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How to Set Up
a Holding Company

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Registering The Company

mark pierce

Setting up a holding company is not much different than any other company. You first select the appropriate structure for your business. The trend has turned toward Limited Liability Companies over Corporations due to their ease of management, tax flexibility and better asset protection.

Yes, an LLC can be a holding company. It may be used to hold a variety of assets, such as real estate, intellectual property and other investments. An LLC may also be owned by a trust.

Additionally, due to holding companies not being engaged in operations, there is flexibility in choosing where to domicile the company. This is why so many companies are set up in Wyoming, Delaware, Nevada or New Mexico, even though comparatively few people live in those jurisdictions.

8 Steps to Set Up a Holding Company:

  1. Choose a State, e.g. WY or DE
  2. Choose an LLC or Corporation
  3. Pick a Name
  4. File Articles
  5. Draft & Sign Agreements
  6. Open a Bank Account
  7. Create Operating Companies
  8. Maintain Corporate Records

LLCs have better asset protection, are simpler in terms of management, have reduced compliance regulations, and let you avoid double-taxation thanks to pass-through taxation. Corporations stand out with their perceived greater prestige (which is changing), the built-in management for re-investmenting, and the fact that a legal precedent for them has been around for a long time. Before deciding how to set up your holding company you should consider the relative asset protection, tax and privacy benefits available between states.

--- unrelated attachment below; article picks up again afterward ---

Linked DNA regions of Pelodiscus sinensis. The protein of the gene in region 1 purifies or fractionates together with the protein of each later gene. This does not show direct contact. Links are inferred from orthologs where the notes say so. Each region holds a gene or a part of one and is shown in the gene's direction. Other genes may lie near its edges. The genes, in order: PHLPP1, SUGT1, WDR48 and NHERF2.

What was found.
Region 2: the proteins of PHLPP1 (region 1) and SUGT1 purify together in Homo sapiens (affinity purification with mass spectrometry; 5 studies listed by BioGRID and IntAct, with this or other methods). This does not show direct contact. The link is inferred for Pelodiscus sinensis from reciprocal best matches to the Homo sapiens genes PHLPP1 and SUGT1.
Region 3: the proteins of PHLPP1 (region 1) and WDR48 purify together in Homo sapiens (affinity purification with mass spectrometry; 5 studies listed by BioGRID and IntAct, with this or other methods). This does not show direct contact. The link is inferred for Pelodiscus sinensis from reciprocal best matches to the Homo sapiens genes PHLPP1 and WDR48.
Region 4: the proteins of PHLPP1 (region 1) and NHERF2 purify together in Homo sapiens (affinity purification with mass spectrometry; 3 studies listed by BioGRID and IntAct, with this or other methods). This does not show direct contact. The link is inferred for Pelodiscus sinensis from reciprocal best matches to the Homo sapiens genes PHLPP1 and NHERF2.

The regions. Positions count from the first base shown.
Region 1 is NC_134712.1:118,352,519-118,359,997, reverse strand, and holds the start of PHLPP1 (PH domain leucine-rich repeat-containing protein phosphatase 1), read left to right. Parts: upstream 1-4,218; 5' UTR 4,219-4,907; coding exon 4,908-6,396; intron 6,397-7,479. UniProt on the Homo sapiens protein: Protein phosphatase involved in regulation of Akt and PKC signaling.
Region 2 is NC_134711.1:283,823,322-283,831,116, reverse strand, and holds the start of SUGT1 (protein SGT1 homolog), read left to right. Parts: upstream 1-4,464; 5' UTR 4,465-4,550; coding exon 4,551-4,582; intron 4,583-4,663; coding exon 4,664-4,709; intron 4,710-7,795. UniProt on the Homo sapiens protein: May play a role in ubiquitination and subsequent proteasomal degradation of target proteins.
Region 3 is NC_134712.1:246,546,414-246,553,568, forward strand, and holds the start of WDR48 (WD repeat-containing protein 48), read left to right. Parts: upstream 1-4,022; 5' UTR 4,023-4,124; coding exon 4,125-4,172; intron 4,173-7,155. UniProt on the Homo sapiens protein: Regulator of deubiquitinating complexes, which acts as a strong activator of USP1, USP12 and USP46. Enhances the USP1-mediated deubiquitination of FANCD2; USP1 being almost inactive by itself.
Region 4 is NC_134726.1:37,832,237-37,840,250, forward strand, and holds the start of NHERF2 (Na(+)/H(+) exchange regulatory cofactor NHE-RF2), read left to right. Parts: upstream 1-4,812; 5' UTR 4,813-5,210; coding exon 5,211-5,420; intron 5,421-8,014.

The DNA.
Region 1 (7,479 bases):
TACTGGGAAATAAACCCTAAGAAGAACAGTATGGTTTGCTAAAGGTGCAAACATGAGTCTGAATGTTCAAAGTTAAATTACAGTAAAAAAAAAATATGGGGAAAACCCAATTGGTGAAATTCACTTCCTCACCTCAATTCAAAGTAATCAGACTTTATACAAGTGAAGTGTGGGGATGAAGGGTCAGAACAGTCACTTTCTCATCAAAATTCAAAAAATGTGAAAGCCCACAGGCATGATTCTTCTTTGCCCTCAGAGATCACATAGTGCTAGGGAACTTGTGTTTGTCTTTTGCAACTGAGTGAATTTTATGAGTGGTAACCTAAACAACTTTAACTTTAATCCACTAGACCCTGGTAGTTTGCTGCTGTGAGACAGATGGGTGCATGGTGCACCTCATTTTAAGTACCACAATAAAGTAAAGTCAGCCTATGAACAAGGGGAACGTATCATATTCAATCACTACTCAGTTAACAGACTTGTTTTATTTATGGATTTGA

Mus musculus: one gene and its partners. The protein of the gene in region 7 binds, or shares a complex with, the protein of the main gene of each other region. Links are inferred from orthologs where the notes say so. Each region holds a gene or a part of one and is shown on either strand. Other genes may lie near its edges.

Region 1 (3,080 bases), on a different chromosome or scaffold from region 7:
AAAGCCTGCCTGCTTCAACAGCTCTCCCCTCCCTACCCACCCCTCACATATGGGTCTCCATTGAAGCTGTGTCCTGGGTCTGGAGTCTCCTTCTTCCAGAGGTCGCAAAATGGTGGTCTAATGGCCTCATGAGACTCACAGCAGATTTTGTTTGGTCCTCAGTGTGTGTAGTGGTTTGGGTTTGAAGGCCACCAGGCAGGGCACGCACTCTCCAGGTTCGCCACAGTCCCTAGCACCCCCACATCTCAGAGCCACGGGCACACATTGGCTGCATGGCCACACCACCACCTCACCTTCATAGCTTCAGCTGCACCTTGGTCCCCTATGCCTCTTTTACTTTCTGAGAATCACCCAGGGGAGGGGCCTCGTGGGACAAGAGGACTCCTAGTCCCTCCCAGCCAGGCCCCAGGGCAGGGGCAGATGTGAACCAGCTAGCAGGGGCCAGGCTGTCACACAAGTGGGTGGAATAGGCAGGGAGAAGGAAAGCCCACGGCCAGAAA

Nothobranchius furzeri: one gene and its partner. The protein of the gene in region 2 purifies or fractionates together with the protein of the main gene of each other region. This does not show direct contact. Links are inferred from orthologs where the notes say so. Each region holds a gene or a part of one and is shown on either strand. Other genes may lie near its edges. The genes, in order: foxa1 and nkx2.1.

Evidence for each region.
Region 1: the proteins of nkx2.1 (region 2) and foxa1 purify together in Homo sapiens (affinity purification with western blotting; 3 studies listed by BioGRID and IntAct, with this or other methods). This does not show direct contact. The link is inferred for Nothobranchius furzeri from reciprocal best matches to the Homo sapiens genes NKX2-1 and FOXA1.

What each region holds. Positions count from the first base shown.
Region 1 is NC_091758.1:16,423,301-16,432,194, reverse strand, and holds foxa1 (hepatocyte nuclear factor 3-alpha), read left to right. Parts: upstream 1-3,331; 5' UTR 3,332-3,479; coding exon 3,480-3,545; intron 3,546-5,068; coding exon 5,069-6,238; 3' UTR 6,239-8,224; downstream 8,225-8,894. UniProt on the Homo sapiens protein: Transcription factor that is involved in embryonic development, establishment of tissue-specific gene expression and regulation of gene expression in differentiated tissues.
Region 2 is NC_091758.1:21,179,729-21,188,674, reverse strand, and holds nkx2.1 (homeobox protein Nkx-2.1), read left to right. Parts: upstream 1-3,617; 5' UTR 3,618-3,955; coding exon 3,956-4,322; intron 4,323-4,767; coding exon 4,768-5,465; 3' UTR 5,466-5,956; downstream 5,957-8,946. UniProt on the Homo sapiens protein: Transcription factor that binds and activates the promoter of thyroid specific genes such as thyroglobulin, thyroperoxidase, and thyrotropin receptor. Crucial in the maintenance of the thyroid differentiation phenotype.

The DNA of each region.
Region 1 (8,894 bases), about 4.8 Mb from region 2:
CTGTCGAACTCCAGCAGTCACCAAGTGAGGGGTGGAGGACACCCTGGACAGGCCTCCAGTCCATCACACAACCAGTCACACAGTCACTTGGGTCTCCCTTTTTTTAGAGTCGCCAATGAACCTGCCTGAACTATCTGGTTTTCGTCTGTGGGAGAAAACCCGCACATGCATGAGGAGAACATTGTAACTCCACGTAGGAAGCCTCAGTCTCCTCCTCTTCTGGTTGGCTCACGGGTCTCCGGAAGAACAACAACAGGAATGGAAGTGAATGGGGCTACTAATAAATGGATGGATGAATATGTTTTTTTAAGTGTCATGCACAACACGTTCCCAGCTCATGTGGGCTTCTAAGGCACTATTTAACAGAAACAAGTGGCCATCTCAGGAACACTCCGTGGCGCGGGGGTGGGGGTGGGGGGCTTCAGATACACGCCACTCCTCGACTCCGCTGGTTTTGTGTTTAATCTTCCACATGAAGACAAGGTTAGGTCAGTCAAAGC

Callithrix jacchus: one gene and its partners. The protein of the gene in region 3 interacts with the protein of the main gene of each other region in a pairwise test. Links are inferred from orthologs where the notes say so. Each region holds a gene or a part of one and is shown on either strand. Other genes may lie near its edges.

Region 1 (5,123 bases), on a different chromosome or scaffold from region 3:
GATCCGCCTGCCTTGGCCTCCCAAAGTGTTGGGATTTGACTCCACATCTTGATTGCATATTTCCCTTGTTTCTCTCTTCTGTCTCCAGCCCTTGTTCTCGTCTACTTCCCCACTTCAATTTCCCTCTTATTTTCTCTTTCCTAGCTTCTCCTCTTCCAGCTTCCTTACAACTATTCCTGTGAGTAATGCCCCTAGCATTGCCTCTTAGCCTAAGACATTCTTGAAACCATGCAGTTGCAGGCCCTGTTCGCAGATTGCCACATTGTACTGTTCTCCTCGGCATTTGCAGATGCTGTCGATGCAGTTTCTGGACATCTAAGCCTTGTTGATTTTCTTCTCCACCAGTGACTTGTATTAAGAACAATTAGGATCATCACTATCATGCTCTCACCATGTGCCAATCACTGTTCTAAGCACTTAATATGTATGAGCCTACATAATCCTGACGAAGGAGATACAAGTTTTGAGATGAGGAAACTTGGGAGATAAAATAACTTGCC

Naming a Holding Company

We often joke choosing a holding company's name is the hardest part. While other factors can be reasonably weighed and measured, a name usually just strikes you. We recommend a name that is meaningful to you, but which does not get rid of your privacy. Calling a company "Your Last Name Enterprises, LLC" may be convenient, but does not afford you any privacy.

Legally, you have to include the appropriate entity identifier in your name. This would be LLC in the case of a limited liability company, or Corp/Inc. in the case of a corporation. Note, Wyoming does not require Inc. or Corp for corporations. Additionally, you must confirm that the Secretary of State does not already have a registered business with the name you want. Wyoming offers a simple name search for businesses so you can check this in minutes online. We also do it for free for you, and allow you to enter an alternative name in case the first isn't available.

Write the Operating Agreement or Bylaws

The next step is to draft your governing documents. Wyoming does not require these, but we strongly encourage you to complete and sign them. All owners, managers and officers should do so. This helps ensure the rules you set are in fact followed. For an LLC there is the operating agreement and bylaws are for a Corporation. The governing document should address your company’s ownership as well as its management.